Approaching the end of 2020, it is safe to say that the travel industry has been hitting one of its lowest point of all time following the Covid-19 pandemic. But hope began to arise as the news of successful vaccine emerged on early December. But what would it meant for the industry in general? Are we getting closer to the breakthrough of this grim period? When will we be able to go on our holiday again, and what’s the procedure? Hellobali compiles words and predictions from experts across the Globe through this article below…
The recent vaccine developments has been described by some experts as “the light at the end of the tunnel.” Travel stocks, including those of cruise and airline companies, rallied on the news, indicating a high level of anticipation for a turnaround in travel pegged to the promise of the vaccines. After speaking with infectious disease and travel industry experts, it’s clear that travelers should be thinking about the coming months in three phases: prevaccine, postvaccine, and post-COVID. The length of time and the conditions of each phase are variable—if there’s one thing we’ve learned during this pandemic, it’s that nothing is set in stone. Patience and perseverance remain valuable assets for some time. Pre-vaccine is the period we are in right now, before a COVID-19 vaccine is widely available. Post-vaccine is the period that will encompass the vaccine rollout, which could last several months. Then post-COVID is the time after the global coronavirus pandemic is declared officially over.
2. ‘Old’ or ‘New’ Normal?
With the ongoing good news about the vaccines, the travel world is experiencing a big surge in search and bookings for 2021, with Easter ski trips, long-haul holidays in the beach breaks being particularly popular. But it is unlikely that we will return to the ‘old’ routine for taking a vacation trip, as travelling abroad would also depend on what precautions other countries are taking; at least on the ‘pre-vaccine’ phase, which can take anywhere from months to years. The travel industry has welcomed the news, though, as a positive development. There hasn’t been any official word on this yet, but some are speculating that an immunity passport – or e-vaccination certificate – may be required in the future, to show that the holder has been vaccinated against coronavirus. It’s an idea that the World Health Organisation is looking into in order to encourage safe travel between countries; something that is, of course, being encouraged by the aviation industry. According to James Hardiman, managing director of equity research at Wedbush Securities, who covers the leisure sector, travel likely won’t return to normal until the vaccine is widely available and the majority of people have received it. Most of the online travel companies Hardiman covers are pointing to 2022 as the first “normal” year, he said.
3. Hope Ahead
When COVID-19 was declared a pandemic in March, the travel and hospitality industries were among the sectors most immediately and severely hit. Closed borders, shelter-in-place orders, companies cancelling business travel, and a general fear of catching the highly contagious virus brought travel to a halt. But positive news this month of Pfizer, Moderna and AstraZeneca COVID-19 vaccines in development have been encouraging, with many stocks rising in response. If the vaccines are successfully implemented, there will be lesser restrictions and protocols applied as well for travelers. Specific protocols will remain despite the availability of a COVID-19 vaccine, but the government might relax several stringent rules and regulations. This relaxation of travel restrictions will make movement a lot more comfortable. The economy will also feel the impact, especially in countries whose economy relies solely on tourism as the primary revenue source. Also, a profitable business in the travel industry will increase the industry’s employment rate. Several people working in the industry who lost their jobs and income source can now have hope of getting employed. Work in startups will also greatly rekindle, and some will also have the opportunity to reopen if now shut down completely during the pandemic.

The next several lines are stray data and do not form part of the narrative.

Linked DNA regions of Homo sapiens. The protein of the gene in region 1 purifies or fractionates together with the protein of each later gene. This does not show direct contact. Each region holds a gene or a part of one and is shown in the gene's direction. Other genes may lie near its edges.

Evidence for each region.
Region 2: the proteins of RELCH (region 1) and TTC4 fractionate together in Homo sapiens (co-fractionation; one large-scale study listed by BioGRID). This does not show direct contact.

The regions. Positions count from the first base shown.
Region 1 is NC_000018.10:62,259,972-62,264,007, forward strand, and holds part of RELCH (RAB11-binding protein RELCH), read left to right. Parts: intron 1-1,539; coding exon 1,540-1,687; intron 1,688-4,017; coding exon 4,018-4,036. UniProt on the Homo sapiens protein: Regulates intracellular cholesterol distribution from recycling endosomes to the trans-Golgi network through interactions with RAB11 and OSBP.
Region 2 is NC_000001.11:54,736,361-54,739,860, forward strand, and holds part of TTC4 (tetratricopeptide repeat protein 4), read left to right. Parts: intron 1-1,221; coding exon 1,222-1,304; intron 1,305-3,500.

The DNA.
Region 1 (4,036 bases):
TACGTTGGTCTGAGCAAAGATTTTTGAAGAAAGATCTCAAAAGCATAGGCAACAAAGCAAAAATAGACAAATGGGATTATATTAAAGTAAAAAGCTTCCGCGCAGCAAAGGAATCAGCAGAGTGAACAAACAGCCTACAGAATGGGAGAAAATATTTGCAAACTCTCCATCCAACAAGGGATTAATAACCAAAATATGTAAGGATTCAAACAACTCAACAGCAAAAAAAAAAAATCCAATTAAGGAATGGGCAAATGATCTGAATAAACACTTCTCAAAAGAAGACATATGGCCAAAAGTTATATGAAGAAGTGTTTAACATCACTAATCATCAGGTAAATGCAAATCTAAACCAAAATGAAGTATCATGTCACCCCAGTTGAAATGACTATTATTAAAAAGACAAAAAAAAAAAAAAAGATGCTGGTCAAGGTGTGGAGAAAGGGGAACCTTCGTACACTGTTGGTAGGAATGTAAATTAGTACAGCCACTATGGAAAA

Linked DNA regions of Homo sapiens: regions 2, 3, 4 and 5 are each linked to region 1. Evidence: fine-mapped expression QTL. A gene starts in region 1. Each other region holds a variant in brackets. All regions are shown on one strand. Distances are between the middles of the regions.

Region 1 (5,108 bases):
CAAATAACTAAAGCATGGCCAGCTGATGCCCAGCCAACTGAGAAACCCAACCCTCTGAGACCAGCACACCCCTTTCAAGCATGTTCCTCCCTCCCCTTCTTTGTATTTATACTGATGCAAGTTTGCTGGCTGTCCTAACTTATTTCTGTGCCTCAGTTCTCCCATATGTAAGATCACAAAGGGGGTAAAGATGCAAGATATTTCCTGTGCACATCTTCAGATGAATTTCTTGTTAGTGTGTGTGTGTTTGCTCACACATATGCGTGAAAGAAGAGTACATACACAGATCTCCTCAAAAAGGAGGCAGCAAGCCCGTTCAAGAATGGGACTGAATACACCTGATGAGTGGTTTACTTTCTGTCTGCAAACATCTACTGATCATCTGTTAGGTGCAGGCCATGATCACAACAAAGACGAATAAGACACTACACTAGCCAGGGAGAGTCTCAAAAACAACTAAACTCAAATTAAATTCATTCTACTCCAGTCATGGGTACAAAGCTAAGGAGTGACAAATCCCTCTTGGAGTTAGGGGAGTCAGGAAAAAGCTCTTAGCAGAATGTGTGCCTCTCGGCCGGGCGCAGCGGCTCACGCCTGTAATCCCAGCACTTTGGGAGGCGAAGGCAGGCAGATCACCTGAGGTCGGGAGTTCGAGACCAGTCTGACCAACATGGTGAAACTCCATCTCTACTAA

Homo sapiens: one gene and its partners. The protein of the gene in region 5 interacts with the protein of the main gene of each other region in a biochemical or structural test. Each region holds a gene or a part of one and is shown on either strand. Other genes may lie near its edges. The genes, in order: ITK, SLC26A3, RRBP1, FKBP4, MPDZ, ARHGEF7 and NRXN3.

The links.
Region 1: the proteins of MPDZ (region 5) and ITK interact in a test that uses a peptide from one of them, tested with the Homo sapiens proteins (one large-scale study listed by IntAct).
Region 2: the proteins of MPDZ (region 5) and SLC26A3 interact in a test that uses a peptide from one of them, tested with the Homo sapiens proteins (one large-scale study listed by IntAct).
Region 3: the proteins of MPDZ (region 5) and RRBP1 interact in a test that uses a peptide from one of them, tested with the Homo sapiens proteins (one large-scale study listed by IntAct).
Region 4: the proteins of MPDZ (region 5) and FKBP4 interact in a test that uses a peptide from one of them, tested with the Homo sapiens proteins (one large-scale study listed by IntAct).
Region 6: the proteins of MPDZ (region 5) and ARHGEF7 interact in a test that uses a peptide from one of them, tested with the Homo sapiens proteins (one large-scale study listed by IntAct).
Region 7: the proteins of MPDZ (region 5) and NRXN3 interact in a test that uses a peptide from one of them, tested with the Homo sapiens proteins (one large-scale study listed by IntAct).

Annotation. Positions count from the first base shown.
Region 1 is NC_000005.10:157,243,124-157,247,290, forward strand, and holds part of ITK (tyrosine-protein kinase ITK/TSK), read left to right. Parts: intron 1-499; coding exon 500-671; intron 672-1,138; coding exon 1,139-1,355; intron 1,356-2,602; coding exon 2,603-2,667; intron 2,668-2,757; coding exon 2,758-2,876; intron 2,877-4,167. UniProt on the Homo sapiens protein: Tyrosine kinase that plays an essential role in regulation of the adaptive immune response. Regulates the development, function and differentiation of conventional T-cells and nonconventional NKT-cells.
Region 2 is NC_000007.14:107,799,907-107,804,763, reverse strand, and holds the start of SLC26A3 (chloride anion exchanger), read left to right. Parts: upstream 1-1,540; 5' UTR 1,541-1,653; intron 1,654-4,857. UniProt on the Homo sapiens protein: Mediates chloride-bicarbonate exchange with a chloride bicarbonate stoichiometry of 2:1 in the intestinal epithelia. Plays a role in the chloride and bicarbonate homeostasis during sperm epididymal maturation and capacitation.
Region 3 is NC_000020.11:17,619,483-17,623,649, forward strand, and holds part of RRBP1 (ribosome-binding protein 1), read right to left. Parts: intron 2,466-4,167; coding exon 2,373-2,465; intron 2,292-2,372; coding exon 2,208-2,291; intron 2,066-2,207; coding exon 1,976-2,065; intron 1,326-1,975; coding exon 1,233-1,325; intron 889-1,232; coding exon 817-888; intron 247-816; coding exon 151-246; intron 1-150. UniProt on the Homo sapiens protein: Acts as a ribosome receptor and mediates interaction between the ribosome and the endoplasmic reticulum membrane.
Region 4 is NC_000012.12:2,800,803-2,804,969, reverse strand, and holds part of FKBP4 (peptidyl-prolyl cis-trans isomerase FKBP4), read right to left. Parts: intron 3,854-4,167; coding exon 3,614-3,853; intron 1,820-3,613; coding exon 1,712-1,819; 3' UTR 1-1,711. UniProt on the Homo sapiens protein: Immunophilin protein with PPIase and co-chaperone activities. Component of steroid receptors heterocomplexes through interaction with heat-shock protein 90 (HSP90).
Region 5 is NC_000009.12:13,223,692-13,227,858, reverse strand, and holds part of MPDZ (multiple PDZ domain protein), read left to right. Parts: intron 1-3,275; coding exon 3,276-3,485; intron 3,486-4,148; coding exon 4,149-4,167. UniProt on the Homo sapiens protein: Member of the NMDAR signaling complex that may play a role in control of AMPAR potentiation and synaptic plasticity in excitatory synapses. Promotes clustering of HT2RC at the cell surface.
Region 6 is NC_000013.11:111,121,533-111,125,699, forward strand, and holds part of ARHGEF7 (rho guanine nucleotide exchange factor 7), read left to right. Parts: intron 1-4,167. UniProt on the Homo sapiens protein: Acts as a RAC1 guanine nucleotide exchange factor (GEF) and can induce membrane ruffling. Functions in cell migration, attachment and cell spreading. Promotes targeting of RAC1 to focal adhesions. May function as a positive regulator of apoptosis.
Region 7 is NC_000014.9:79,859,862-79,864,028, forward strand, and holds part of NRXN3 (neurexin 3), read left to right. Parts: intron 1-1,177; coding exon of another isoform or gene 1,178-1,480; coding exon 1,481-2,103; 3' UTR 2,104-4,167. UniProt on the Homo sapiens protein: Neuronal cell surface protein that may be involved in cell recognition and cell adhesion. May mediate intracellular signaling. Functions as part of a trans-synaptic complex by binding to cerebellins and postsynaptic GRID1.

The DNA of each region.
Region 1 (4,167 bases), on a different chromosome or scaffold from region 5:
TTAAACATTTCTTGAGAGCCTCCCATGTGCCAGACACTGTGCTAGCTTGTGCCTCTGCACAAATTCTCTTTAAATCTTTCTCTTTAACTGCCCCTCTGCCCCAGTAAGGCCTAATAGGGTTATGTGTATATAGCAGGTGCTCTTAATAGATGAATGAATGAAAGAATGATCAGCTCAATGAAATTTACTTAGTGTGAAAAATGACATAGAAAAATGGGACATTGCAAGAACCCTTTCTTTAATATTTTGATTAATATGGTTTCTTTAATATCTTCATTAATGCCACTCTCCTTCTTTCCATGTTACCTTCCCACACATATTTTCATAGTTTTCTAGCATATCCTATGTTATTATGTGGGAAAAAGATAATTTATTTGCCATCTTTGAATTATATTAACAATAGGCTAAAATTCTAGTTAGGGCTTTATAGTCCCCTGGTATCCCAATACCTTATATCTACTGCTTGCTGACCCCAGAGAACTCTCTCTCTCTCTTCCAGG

4. Face of Future Travel Industry
As mentioned above, the travel industry will not look the same after the pandemic. There will be a regulation overhaul in several aspects of travel regulations, and one that the experts still discuss is the requirement of vaccination for those who wish to travel to a country. While many destinations make proof of a recent negative COVID test mandatory, to date, no country has announced plans to make proof of a vaccination mandatory. The idea of countries requiring proof of certain vaccinations is not new, though. For example, dozens of countries require travelers to be vaccinated against yellow fever before they can enter. But since COVID-19 is a global pandemic, eventually the government will have to make a certain rules to ensure the safety of people en masse, whether those who enter the country and the country’s own population alike, especially in the ‘prevaccine’ phase. But once we are truly in a post-COVID world, travel restrictions related to the pandemic should be a thing of the past. People will feel more comfortable traveling and the numbers of travelers crisscrossing the country and the globe should start to climb back up. “If, theoretically, we had a wonderfully effective vaccine that gave you genuine solid protection for the long term and if the virus doesn’t mutate, well, then I think we can get back to near normal, yes,” says Dr. William Schaffner, professor of preventive medicine at Vanderbilt University and an infectious diseases expert. “I would think toward the second half of the year, particularly the fourth quarter of next year, we will go back to a semblance of normal.”